We have to remember that though the Gospel is often used in a technical sense, the word itself means glad tidings or good news. It is clear that this news may vary and yet be good. As a matter of fact there are several subjects connected with this good news. It will be sufficient to mention the "gospel of the kingdom," and "the gospel of the grace of God." All are preached, and are to be preached, according to the dispensations to which they belong. For example, in the present dispensation it is only "the gospel of the grace of God" which is to be preached (Acts xx.24), and he is accursed who now preaches a different gospel (Gal. i.8). "The gospel of the Kingdom" was preached by John the Baptist, by Christ, and by Peter, &c. (Matt. iv.23; ix.35). And it will yet be preached again in the Great Tribulation, after the Church of God has been taken away (Matt. xxiv.14), up to this point; and then it will be replaced by "The Eternal Gospel," as it is rendered in the RV. It is so called because it takes us back to the beginning, and tells of the earliest good news, or gospel, preached from God as Creator, and consists of the one great truth which was preached from the beginning. It is manifest that it cannot be "everlasting" in the strict sense of the word, because when "the hour of his judgment is come," and gone, it will not be possible to preach it any longer. This settles the matter for us. If it did not, it is equally clear that God's gospel of grace which is preached now consists of something more than the fact that men are to "fear God"! And who would dare to preach now that "the hour of His judgment (or crisis) has come." No, this "everlasting gospel" cannot be preached now. The moment has not yet arrived when these words can be proclaimed. We can tell of "judgment to come" (Acts xxiv.25, (...) (mellontos), coming), but not of the "hour" having actually arrived. If "grace" and "judgment" are the same thing, then again we may say that words are useless for the purposes of revelation. "Now is the day of salvation" not of judgment (2 Cor. vi.2).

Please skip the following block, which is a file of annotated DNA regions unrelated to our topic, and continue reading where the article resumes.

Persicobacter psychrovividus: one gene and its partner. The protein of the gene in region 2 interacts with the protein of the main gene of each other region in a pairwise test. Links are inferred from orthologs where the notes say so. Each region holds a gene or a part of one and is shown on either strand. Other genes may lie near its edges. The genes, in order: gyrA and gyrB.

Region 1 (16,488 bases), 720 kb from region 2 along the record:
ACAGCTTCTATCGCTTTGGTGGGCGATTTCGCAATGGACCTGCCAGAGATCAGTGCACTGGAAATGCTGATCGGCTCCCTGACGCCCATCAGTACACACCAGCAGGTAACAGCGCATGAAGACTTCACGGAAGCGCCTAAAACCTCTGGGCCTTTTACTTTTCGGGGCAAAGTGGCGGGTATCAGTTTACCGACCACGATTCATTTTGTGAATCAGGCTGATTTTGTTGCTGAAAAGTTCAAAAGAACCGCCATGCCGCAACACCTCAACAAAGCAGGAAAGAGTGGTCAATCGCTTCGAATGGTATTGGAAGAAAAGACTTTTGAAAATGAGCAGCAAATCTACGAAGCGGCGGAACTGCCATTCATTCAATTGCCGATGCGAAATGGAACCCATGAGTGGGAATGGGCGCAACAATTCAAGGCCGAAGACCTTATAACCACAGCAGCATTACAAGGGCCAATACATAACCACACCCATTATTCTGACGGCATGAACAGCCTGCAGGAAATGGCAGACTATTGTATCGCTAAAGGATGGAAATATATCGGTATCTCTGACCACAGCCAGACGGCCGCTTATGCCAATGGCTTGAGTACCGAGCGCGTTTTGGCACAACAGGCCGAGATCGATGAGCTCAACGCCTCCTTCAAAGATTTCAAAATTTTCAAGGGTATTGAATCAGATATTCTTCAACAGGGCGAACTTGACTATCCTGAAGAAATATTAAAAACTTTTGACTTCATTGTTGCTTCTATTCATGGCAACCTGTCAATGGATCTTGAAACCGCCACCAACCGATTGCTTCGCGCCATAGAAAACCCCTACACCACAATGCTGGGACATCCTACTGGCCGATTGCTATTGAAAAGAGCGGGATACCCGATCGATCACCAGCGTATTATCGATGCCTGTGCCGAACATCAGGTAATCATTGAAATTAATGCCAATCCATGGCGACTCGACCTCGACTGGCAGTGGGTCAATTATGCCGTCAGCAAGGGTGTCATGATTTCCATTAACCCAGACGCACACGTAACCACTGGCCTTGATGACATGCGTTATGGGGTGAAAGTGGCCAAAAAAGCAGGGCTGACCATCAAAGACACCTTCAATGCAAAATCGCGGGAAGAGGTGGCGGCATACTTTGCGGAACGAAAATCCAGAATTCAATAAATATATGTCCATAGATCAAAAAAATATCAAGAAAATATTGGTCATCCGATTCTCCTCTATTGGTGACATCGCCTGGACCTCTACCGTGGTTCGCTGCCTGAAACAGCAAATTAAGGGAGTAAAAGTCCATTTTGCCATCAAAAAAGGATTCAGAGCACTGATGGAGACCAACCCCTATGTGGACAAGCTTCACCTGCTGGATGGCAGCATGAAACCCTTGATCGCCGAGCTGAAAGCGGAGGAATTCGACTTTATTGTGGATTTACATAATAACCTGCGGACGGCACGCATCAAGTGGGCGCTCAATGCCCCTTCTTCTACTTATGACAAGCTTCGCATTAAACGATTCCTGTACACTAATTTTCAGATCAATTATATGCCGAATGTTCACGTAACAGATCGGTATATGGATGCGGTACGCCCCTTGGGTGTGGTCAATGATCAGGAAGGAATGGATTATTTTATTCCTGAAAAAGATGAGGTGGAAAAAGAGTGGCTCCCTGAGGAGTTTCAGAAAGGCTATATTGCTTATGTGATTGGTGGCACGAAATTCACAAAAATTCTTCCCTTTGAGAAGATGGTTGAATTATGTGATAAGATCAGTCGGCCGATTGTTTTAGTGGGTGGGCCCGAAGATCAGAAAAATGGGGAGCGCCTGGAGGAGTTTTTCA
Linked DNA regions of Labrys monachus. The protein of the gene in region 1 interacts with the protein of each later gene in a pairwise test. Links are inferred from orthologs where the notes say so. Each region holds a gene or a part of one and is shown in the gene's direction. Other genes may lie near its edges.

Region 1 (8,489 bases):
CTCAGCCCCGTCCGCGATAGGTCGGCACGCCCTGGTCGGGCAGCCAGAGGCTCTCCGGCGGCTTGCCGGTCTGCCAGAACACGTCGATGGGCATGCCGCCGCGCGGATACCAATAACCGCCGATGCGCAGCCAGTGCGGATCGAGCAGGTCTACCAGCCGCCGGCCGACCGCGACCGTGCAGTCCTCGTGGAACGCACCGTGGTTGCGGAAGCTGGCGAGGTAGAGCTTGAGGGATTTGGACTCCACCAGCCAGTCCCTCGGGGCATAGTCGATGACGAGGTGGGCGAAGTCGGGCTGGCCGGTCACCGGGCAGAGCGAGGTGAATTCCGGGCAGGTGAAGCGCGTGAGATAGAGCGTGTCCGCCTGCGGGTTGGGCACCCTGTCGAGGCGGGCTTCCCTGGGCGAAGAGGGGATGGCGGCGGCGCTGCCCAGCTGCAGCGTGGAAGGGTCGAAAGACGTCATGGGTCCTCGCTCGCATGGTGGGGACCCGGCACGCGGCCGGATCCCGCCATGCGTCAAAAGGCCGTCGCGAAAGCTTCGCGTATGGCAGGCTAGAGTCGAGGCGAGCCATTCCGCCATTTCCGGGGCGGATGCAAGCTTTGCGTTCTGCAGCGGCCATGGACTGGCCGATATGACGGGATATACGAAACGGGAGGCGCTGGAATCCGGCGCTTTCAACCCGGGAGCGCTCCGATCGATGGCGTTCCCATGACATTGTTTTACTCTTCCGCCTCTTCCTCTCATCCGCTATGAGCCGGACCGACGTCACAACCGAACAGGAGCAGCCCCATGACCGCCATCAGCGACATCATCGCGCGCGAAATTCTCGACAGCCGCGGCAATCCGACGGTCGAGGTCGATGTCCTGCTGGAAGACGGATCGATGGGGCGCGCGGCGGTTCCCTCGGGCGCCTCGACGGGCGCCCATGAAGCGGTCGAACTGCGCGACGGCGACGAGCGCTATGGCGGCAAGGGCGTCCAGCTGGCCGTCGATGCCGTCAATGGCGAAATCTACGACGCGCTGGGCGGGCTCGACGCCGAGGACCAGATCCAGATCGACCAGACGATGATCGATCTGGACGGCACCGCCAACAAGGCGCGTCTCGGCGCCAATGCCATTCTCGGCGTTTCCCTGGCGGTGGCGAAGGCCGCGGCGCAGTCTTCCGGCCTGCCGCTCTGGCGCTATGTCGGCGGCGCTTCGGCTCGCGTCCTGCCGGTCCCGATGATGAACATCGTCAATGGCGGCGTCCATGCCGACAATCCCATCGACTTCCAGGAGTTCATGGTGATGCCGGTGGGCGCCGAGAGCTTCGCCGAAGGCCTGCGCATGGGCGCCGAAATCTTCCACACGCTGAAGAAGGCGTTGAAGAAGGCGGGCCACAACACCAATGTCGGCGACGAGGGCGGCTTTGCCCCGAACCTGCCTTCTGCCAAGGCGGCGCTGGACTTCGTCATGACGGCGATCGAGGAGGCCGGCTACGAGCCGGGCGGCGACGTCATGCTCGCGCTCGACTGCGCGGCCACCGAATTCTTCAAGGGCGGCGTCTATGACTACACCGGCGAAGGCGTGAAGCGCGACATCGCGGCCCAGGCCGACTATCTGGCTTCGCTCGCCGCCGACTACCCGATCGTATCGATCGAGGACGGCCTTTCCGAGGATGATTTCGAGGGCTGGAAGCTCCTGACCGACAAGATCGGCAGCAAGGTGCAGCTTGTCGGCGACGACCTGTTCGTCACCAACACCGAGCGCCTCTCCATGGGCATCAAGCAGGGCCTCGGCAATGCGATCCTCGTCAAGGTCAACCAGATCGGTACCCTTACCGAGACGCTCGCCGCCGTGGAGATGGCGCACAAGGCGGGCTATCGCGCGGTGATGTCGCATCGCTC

It is therefore eternal in the sense that it belongs to the first and the last of the dispensations in which God deals with men. It goes back to the beginning, before the Law. It tells of God's claim as Creator; and not of Christ's work as Saviour. "Now I know that thou fearest God" was God's word to Abraham (Gen. xxii.12). "This do and live, for I fear God," said Joseph (Gen. xlii.18). So with Job (i.1); and the Egyptian midwives (Ex. i.17-21). The "fearers of God" was a title specially given to proselytes from the Gentiles (Acts xiii.16, 26).